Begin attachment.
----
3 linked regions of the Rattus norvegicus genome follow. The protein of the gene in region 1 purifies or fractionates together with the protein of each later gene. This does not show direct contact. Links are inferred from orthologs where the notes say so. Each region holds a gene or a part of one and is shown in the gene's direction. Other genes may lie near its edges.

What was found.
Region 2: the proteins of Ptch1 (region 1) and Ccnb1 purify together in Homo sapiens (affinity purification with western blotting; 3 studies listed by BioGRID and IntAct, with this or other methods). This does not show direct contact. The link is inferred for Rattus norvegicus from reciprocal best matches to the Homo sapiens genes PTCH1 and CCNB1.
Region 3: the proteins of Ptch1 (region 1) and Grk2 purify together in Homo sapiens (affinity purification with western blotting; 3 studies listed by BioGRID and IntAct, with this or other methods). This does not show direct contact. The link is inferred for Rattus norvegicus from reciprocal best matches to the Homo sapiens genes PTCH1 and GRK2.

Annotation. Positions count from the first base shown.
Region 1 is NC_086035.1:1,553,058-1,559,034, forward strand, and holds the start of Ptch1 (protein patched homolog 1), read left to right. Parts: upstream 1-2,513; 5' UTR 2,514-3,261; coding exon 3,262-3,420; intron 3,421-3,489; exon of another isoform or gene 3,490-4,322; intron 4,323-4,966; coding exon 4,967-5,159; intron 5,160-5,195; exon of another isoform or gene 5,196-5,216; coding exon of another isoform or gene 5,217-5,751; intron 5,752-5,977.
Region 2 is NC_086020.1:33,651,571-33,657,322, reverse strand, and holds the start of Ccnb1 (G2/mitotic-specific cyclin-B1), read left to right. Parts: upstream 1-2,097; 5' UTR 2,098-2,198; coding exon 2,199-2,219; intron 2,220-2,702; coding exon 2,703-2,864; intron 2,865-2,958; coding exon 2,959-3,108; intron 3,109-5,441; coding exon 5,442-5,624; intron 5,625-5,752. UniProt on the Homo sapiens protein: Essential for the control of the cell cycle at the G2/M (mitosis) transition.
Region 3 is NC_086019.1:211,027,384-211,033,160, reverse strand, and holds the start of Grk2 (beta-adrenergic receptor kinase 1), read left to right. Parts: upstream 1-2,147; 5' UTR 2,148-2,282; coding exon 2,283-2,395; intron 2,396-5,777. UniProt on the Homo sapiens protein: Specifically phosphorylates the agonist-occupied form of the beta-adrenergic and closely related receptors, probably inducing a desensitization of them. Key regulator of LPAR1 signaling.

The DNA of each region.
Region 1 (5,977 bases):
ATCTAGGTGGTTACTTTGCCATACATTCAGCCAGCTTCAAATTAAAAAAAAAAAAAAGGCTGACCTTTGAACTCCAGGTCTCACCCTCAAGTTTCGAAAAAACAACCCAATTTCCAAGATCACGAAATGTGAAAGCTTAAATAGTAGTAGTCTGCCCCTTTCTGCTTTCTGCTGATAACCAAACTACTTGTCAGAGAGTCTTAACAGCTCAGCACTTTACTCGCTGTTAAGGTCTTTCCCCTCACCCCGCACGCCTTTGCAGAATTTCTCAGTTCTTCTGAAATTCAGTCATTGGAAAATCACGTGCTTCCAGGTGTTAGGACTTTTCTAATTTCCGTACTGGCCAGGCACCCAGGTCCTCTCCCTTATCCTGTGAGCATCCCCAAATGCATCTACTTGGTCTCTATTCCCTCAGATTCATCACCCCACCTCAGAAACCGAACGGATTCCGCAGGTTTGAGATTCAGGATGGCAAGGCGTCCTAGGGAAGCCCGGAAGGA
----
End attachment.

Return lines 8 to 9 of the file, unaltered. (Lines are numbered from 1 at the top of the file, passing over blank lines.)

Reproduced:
Region 3 is NC_086019.1:211,027,384-211,033,160, reverse strand, and holds the start of Grk2 (beta-adrenergic receptor kinase 1), read left to right. Parts: upstream 1-2,147; 5' UTR 2,148-2,282; coding exon 2,283-2,395; intron 2,396-5,777. UniProt on the Homo sapiens protein: Specifically phosphorylates the agonist-occupied form of the beta-adrenergic and closely related receptors, probably inducing a desensitization of them. Key regulator of LPAR1 signaling.

The DNA of each region.